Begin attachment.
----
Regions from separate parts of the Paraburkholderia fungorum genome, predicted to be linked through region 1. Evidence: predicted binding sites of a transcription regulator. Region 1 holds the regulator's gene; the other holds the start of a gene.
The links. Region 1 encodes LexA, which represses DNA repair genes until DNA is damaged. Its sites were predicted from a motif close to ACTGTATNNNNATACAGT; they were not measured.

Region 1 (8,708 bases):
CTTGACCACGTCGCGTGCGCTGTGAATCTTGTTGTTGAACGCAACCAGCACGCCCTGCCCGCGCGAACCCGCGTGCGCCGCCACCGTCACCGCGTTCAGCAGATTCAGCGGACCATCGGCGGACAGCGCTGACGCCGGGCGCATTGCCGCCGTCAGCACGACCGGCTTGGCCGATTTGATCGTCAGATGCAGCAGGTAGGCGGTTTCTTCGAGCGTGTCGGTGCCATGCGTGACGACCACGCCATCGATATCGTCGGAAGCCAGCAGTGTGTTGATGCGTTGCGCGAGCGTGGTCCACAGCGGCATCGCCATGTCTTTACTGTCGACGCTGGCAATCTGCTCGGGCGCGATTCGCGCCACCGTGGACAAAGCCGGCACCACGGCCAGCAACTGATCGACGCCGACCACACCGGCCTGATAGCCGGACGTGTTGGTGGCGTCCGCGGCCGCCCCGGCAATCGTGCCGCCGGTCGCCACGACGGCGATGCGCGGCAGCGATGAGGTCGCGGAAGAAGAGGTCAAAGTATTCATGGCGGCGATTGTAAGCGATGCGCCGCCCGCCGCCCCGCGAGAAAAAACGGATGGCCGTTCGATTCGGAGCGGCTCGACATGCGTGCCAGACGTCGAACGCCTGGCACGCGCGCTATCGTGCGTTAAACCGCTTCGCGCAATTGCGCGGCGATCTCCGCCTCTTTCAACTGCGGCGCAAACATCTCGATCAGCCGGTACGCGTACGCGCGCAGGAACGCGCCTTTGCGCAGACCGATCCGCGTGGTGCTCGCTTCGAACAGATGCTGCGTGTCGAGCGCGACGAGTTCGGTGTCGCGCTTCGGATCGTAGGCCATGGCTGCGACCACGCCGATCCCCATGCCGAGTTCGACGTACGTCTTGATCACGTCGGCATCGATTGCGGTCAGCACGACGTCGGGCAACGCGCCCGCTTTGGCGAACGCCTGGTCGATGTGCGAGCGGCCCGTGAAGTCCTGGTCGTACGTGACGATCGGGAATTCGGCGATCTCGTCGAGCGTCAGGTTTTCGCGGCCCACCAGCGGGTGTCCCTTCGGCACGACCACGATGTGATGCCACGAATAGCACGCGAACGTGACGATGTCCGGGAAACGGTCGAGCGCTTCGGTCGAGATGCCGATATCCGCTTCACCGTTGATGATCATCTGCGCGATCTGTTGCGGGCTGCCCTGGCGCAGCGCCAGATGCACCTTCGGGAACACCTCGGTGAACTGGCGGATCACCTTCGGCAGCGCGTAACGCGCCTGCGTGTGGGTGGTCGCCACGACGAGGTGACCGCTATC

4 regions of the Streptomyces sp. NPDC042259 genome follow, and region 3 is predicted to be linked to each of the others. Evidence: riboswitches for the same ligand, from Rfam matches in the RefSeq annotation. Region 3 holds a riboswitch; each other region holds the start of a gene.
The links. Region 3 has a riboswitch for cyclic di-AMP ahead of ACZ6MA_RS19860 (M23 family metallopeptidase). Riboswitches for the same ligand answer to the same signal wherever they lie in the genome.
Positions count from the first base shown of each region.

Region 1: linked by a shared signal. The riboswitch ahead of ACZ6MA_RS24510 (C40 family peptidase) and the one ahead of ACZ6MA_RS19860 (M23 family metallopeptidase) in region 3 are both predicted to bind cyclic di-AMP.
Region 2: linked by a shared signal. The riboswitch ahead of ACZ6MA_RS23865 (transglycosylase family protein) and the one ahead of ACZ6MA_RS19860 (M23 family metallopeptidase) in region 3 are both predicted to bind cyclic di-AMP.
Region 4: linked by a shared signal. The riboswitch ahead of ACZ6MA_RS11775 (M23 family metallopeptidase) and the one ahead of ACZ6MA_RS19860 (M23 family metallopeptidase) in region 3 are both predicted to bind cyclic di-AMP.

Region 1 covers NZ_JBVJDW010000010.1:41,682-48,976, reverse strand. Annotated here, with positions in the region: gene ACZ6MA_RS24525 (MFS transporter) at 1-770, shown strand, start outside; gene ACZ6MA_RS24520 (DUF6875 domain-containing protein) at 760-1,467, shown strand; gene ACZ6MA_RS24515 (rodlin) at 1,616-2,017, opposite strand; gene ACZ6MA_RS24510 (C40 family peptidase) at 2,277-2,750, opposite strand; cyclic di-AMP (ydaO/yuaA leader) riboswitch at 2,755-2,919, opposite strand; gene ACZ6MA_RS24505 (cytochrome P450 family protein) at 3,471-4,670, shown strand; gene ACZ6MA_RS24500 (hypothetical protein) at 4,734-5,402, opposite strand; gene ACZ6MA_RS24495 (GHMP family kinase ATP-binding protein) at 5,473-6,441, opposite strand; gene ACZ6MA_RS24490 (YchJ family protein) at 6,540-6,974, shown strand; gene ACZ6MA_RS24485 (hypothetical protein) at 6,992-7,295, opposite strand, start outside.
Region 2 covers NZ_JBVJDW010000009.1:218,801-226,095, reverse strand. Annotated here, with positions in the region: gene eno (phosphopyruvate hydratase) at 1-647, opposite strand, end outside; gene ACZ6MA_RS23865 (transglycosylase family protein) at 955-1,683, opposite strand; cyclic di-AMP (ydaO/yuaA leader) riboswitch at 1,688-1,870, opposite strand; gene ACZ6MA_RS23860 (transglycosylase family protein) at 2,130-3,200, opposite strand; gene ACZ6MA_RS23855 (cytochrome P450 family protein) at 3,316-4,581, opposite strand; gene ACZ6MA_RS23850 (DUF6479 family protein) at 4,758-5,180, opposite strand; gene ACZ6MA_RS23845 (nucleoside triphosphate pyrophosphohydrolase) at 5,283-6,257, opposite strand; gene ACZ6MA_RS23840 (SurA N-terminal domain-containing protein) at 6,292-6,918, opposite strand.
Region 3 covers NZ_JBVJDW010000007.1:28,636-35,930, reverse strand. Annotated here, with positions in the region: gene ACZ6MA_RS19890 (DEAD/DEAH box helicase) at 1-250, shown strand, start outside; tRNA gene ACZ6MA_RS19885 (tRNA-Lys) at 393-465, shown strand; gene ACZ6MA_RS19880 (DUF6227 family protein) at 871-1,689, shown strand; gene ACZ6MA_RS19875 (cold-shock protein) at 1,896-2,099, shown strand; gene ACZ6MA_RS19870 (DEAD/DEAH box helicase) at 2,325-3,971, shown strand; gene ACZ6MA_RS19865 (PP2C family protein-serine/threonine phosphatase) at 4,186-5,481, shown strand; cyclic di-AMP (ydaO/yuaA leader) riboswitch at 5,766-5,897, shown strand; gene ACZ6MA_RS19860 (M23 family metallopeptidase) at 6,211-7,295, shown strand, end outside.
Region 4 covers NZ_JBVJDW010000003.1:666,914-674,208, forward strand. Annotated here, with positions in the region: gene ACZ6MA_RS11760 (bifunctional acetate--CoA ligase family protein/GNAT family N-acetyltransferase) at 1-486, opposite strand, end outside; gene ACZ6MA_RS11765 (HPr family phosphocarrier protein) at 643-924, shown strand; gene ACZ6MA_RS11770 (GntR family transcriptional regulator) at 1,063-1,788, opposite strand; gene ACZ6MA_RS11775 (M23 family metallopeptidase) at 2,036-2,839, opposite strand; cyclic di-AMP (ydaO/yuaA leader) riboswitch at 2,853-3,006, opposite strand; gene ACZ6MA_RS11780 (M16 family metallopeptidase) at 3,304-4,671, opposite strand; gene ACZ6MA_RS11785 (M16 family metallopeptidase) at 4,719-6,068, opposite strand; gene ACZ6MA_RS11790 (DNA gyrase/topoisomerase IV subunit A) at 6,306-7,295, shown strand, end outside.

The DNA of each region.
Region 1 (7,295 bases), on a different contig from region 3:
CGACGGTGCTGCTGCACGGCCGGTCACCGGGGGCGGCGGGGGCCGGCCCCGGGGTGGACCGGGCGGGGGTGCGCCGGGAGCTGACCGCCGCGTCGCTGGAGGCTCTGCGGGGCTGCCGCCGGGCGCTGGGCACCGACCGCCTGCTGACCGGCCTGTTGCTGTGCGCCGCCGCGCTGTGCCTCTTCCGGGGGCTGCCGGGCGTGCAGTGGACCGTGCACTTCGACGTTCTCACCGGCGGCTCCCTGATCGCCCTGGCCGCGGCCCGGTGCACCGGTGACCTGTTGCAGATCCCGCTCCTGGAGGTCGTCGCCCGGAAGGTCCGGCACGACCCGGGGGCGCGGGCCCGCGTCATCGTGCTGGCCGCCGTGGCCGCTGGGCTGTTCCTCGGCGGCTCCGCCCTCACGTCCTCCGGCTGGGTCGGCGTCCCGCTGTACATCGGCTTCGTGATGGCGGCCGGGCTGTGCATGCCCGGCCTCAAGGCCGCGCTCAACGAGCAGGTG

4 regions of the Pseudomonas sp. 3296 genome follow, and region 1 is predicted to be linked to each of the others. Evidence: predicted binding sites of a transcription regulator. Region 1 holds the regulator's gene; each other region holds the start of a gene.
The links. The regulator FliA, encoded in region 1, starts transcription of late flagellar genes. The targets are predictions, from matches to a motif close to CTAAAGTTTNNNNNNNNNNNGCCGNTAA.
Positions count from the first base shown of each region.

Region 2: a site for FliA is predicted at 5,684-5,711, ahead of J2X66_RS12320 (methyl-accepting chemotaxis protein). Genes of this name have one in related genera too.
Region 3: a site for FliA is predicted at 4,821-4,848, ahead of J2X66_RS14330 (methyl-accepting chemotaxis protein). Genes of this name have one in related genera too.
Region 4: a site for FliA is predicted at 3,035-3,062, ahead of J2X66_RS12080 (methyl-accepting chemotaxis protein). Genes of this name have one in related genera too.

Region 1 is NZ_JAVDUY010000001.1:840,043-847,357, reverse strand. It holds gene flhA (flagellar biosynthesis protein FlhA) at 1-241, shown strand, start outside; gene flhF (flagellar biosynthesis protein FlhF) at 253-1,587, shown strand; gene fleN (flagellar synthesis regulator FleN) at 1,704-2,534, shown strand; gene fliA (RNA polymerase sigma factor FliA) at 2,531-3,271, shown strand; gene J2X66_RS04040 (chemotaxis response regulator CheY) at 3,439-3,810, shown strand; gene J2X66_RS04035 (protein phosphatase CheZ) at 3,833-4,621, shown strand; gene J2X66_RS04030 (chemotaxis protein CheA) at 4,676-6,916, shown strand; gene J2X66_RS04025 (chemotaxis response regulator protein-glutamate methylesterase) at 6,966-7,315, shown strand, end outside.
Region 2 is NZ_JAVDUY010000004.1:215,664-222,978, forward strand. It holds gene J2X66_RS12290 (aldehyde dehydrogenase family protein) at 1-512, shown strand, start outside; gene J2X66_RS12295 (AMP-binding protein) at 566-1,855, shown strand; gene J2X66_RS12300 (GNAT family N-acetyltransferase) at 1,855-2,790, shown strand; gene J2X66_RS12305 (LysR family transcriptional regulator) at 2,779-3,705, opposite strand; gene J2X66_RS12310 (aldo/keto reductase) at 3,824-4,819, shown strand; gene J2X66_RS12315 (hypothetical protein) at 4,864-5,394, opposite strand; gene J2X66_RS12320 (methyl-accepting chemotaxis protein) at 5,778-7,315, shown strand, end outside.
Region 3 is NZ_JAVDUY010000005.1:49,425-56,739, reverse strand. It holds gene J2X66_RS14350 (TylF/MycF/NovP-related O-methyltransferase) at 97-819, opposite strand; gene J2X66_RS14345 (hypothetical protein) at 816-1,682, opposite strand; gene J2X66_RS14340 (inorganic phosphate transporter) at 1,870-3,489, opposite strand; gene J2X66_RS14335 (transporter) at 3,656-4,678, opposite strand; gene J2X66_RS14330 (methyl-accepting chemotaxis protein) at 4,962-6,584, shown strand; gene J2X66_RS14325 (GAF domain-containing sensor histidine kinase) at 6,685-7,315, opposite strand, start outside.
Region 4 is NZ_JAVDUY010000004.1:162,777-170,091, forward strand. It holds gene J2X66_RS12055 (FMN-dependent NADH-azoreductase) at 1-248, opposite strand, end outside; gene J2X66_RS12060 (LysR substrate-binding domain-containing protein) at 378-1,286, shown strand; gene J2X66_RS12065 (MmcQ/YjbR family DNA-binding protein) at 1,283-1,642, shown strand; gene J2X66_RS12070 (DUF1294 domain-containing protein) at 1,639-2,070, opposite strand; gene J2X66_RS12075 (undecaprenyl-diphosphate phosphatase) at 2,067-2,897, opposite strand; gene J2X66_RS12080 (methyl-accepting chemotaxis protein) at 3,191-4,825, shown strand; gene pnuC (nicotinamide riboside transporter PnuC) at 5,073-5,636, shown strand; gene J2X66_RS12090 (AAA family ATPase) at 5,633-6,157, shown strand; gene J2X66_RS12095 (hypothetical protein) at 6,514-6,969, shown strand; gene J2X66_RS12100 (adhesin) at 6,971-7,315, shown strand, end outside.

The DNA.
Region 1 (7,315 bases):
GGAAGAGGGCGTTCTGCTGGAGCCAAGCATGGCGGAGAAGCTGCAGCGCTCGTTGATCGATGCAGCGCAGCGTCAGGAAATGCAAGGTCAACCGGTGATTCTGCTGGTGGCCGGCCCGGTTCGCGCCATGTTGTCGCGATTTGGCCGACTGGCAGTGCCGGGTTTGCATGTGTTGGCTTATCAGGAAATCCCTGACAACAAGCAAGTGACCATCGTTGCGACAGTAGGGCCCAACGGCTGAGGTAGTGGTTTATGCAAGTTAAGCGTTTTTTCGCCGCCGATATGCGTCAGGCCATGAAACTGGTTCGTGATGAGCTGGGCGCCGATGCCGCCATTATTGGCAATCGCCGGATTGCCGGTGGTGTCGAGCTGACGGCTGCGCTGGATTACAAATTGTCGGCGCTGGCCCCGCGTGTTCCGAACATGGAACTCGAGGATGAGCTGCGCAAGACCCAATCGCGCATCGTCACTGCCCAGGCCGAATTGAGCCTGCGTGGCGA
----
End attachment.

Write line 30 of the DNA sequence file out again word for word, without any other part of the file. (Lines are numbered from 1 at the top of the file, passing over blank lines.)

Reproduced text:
GGAAGAGGGCGTTCTGCTGGAGCCAAGCATGGCGGAGAAGCTGCAGCGCTCGTTGATCGATGCAGCGCAGCGTCAGGAAATGCAAGGTCAACCGGTGATTCTGCTGGTGGCCGGCCCGGTTCGCGCCATGTTGTCGCGATTTGGCCGACTGGCAGTGCCGGGTTTGCATGTGTTGGCTTATCAGGAAATCCCTGACAACAAGCAAGTGACCATCGTTGCGACAGTAGGGCCCAACGGCTGAGGTAGTGGTTTATGCAAGTTAAGCGTTTTTTCGCCGCCGATATGCGTCAGGCCATGAAACTGGTTCGTGATGAGCTGGGCGCCGATGCCGCCATTATTGGCAATCGCCGGATTGCCGGTGGTGTCGAGCTGACGGCTGCGCTGGATTACAAATTGTCGGCGCTGGCCCCGCGTGTTCCGAACATGGAACTCGAGGATGAGCTGCGCAAGACCCAATCGCGCATCGTCACTGCCCAGGCCGAATTGAGCCTGCGTGGCGA